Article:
Shall I start taking 1000mcg lozenges, or should I give it a bit longer?

I posted before Christmas but I would like some further advice: a blood test showed I was very slightly low in B12; I'm not vegetarian, I eat a fairly normal British diet. But I did take omeprazole for several months (this can inhibit your ability to absorb b12), I stopped this in November, and the blood test showing low b12 was taken in early December.

With the above in mind, my GP wanted to see if my b12 could be boosted with tablets, rather than start on injections straight away when i might not need them. So she prescribed 50mcg cyanocobalamin, to be taken twice daily, with a blood test at the end of January to see if this has helped. Fair enough.

However I did purchase Jarrow Methyl B12 1000mcg lozenges (as recommended here) just as a precaution, in case I suddenly got much worse over Christmas. But I haven't taken them yet.

But I've been feeling quite a bit better, I have continued to take the tablets from the doctor, and began to put it out of my mind. Unfortunately the pins and needles came back last night, although they've now gone. I've been feeling really weak and fatigued this morning, and the ringing in my ears seems to have come back. Although I don't feel as bad as I did before starting the cyanocobalamin supplements.

So: am I just having an off-day, and need to be patient as I may feel ok again tomorrow? Can you have dips during recovery?

Or do I take a few of my 1000mcg lozenges, to see if this perks me up? I'm wary of starting the lozenges, as obviously this will really boost my b12 levels, and would then show a far higher b12 reading when I have my blood test, which could mislead my GP into thinking the 50mcg tablets have done the trick, therefore making her think I don't need injections?

My other question - are high dosage tablets just as good as injections?

Thanks in advance if anyone can help.

10 Replies

  • Hi,

    I hope the new year brings you an improvement in your health.

    Has your GP given you an IFA (Intrinsic Factor Antibody) test? Or MMA, homocysteine or Active B12 (transcobalamin) test?


    Have you got recent results for folate, ferritin and FBC(Full Blood Count) tests? If your MCV and MCh is high it can indicate the possibility of macrocytosis.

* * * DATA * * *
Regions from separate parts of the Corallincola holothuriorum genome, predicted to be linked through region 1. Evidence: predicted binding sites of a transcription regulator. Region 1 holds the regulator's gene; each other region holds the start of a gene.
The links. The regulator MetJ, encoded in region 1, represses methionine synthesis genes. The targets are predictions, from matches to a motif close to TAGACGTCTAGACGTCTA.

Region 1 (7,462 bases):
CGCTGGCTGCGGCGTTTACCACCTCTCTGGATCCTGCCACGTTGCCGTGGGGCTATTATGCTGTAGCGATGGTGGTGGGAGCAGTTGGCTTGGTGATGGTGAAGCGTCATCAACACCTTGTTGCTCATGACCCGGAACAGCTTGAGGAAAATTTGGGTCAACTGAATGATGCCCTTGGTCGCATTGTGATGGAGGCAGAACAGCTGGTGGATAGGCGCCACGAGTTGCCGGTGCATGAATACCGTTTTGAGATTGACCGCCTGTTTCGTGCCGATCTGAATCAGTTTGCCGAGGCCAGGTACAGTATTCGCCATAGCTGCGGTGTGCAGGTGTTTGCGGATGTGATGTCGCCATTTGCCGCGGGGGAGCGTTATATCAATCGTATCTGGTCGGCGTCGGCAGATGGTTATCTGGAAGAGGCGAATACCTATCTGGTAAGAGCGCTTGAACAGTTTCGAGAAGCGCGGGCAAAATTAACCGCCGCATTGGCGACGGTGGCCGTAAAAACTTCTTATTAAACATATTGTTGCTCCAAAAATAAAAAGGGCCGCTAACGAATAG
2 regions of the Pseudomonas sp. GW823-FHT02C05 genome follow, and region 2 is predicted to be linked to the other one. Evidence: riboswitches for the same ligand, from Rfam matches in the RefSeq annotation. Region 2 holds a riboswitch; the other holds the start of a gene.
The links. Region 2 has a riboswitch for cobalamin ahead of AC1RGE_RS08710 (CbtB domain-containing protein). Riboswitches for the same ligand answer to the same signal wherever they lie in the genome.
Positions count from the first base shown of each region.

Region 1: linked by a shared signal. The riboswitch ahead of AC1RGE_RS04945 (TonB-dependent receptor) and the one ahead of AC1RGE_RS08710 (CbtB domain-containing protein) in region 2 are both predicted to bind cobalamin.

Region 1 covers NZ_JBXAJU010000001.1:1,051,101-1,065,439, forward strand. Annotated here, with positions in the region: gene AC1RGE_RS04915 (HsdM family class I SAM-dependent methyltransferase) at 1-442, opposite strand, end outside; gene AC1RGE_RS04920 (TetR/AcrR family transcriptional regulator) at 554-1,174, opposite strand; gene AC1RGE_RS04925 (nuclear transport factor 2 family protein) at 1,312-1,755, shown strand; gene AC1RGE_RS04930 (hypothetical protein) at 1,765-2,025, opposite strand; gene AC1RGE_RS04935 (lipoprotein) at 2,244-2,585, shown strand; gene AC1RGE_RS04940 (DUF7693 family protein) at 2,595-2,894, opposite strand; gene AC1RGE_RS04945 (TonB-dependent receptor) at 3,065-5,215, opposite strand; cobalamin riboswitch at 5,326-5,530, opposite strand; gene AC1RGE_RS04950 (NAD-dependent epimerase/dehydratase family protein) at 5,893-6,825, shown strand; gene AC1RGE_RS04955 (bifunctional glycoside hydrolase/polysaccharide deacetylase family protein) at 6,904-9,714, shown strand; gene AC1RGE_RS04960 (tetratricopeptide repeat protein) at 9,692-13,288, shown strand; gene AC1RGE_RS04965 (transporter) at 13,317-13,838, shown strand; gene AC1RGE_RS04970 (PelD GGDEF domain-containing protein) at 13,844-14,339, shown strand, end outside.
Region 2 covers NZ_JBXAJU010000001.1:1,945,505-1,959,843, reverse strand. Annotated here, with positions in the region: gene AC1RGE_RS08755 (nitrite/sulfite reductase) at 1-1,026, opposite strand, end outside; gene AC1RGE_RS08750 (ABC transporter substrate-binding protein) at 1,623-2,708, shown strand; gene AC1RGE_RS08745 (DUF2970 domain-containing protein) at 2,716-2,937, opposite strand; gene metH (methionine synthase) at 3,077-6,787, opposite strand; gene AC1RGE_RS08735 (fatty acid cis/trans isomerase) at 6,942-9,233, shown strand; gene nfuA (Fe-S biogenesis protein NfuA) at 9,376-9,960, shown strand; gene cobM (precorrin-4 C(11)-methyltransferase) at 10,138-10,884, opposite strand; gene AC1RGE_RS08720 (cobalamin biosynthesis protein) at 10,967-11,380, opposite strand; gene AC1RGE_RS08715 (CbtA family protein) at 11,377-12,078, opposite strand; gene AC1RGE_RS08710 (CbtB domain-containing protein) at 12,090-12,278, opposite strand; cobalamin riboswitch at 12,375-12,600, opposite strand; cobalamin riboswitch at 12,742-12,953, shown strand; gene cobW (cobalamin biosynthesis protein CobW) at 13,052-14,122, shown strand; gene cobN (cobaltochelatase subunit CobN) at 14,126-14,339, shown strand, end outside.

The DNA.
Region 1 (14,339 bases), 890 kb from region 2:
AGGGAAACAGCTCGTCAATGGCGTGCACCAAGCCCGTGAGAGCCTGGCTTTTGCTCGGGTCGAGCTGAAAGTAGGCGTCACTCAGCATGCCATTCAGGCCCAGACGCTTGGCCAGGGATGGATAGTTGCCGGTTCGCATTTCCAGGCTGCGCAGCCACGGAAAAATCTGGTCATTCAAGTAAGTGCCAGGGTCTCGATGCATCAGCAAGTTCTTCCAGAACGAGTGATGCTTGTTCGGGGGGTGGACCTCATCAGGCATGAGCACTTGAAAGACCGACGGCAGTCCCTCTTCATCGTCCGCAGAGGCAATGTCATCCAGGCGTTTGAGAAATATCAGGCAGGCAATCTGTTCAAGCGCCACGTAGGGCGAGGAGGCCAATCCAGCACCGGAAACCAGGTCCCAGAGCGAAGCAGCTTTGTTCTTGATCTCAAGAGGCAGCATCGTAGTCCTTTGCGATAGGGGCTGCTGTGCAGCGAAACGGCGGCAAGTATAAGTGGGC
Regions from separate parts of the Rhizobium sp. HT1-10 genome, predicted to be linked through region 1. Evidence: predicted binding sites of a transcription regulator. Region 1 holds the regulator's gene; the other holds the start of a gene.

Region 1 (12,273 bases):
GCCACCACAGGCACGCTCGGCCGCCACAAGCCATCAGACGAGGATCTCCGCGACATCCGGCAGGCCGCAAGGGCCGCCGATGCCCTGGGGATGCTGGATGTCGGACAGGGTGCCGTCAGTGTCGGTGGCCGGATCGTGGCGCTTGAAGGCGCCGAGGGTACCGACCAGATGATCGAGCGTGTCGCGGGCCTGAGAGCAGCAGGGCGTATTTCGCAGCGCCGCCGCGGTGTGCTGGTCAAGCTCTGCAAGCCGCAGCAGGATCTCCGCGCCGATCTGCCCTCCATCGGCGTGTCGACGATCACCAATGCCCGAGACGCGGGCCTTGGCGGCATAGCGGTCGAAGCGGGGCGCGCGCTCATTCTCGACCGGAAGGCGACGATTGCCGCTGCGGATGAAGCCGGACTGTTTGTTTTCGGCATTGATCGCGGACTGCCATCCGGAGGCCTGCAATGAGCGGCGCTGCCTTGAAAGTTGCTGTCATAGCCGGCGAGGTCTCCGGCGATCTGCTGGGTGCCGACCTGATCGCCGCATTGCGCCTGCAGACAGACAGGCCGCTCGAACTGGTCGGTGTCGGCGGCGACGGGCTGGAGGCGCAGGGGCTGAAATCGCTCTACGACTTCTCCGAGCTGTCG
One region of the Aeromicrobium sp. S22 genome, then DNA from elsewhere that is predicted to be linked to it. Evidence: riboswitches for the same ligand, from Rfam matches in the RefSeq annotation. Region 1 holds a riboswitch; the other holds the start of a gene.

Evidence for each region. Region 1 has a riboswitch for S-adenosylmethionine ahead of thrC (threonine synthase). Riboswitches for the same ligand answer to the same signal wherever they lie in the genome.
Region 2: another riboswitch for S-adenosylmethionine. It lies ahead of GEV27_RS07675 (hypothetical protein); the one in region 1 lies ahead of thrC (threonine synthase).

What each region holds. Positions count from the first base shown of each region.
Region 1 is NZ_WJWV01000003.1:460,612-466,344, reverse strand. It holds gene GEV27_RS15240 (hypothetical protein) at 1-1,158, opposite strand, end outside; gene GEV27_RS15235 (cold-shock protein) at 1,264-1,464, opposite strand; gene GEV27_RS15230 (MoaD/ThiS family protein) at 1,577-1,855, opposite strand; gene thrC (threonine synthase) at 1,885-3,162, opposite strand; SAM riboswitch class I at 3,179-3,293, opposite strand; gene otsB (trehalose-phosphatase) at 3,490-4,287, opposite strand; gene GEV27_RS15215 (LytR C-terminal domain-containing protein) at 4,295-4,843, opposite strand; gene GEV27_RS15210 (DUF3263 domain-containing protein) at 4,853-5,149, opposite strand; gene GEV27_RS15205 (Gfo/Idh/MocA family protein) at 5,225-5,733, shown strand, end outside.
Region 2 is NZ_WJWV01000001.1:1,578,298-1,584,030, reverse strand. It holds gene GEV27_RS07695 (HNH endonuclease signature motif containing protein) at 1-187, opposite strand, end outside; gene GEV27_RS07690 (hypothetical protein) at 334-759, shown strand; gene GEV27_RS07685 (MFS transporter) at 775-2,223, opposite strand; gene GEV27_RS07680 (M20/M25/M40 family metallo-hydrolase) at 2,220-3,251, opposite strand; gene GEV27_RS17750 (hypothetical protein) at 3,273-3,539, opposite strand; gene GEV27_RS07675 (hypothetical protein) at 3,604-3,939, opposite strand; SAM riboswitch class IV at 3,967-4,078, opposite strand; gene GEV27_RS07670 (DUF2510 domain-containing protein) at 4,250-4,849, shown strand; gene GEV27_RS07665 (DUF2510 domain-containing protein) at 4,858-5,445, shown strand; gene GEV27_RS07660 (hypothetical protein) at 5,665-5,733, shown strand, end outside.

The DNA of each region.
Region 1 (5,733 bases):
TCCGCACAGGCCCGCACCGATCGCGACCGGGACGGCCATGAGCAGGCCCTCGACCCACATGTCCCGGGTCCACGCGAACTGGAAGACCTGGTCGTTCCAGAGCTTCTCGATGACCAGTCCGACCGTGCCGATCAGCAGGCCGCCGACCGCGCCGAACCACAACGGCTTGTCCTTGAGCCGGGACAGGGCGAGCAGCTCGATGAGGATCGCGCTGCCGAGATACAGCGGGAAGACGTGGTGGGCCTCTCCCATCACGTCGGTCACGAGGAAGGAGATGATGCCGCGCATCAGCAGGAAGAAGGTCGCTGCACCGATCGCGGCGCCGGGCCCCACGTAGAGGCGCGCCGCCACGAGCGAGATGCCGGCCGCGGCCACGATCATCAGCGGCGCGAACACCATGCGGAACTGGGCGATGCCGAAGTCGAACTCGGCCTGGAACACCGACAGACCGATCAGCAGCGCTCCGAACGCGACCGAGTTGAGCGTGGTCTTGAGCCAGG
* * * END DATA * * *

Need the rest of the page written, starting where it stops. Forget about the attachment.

You mention that you eat a normal diet and are not vegetarian. If you are eating lots of B12 rich foods eg dairy, fish, shellfish, meat, eggs then there may be another cause of your previous low B12 besides diet. I don't know how long the effects of PPIs in inhibiting uptake of B12 last.

    If your GP has not considered PA (Pernicious anaemia) I would be surprised and if they think PA is a possibility then I am surprised that they have not given you a trial of B12 injections. Info on B12 deficiency treatment is in BNF (British National Formulary) Chapter 9 Section 1.2 your GP will have access to a copy of the BNF.

    The BCSH Cobalamin and Folate guidelines are worth reading in my opinion and give info on treatment.

  • I'd also ask to include a test for Gastric Parietal Cell Antibody in your blood test. This is crucial as the Intrinsic Factor Antibody can be negative even though you suffer from PA. The GPCA is more reliable. Then, the Dr will not have to guess - at least for PA, anyway.

    Good luck.

  • The National Institute for health and Clinical Excellence (NICE) in the UK don't recommend anti-GPC tests...

    "Not checking for gastric anti-parietal cell antibodies

    Anti-parietal cell antibody is found in 80% of people with pernicious anaemia, but also in 10% of people without it. However, it has a low specificity of about 50%, which is much lower than that of anti-intrinsic factor antibody [Andres et al, 2004]. If anti-parietal cell antibody is not present it is unlikely that the person has pernicious anaemia, but its presence is not diagnostic as it can occur in other conditions (for example atrophic gastritis) and older people (16% of normal women over 60 years of age) [Carmel, 1992; Hoffbrand et al, 2006]. As a result, it is no longer recommended as a diagnostic test for pernicious anaemia [Devalia et al, 2014]."